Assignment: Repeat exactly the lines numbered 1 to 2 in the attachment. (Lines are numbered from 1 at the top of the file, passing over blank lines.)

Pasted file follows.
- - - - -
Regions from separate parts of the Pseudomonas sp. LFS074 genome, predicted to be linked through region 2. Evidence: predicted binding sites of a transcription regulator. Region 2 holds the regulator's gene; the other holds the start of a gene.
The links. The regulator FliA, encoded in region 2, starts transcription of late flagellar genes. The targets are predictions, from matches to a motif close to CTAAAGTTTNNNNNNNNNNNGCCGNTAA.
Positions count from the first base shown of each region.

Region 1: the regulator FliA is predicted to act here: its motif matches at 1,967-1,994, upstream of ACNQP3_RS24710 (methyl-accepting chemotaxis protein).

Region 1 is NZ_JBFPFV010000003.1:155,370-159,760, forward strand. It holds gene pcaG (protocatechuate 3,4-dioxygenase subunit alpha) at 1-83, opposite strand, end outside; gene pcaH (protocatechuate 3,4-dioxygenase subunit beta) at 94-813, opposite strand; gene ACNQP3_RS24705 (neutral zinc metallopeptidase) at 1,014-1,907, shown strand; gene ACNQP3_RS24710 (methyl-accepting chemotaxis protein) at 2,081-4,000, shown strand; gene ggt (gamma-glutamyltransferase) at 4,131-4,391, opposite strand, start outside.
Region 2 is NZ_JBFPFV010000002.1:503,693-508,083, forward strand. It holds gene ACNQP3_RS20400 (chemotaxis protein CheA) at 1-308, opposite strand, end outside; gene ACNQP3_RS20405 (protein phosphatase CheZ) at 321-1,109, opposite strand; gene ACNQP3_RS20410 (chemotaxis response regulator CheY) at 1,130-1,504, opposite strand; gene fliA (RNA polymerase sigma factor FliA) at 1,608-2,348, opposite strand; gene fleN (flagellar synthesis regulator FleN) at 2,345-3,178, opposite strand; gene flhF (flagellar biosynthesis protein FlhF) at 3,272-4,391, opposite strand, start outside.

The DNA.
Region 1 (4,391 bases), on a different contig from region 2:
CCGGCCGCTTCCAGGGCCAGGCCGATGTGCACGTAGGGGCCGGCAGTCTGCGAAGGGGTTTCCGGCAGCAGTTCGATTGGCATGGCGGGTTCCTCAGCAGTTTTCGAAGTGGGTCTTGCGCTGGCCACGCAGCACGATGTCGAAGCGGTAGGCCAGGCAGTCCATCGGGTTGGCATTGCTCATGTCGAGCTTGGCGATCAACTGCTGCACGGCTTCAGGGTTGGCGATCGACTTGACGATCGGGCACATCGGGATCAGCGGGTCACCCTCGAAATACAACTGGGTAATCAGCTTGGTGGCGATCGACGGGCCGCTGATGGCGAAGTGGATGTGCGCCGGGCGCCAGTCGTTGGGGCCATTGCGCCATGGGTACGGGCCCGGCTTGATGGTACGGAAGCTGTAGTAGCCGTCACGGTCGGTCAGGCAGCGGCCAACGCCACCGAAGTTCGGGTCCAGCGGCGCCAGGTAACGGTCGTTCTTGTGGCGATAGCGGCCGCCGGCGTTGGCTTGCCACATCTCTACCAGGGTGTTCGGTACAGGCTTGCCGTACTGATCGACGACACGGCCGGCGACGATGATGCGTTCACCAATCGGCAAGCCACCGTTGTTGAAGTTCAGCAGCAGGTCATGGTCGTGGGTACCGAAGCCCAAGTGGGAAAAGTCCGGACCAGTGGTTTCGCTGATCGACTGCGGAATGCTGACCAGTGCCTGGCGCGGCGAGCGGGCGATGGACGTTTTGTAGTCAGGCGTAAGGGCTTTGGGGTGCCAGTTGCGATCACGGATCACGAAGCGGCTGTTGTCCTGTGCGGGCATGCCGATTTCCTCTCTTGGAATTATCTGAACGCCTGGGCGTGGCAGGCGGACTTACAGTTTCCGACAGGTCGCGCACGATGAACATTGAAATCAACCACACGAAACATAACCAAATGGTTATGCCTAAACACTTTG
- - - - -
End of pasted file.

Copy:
Regions from separate parts of the Pseudomonas sp. LFS074 genome, predicted to be linked through region 2. Evidence: predicted binding sites of a transcription regulator. Region 2 holds the regulator's gene; the other holds the start of a gene.
The links. The regulator FliA, encoded in region 2, starts transcription of late flagellar genes. The targets are predictions, from matches to a motif close to CTAAAGTTTNNNNNNNNNNNGCCGNTAA.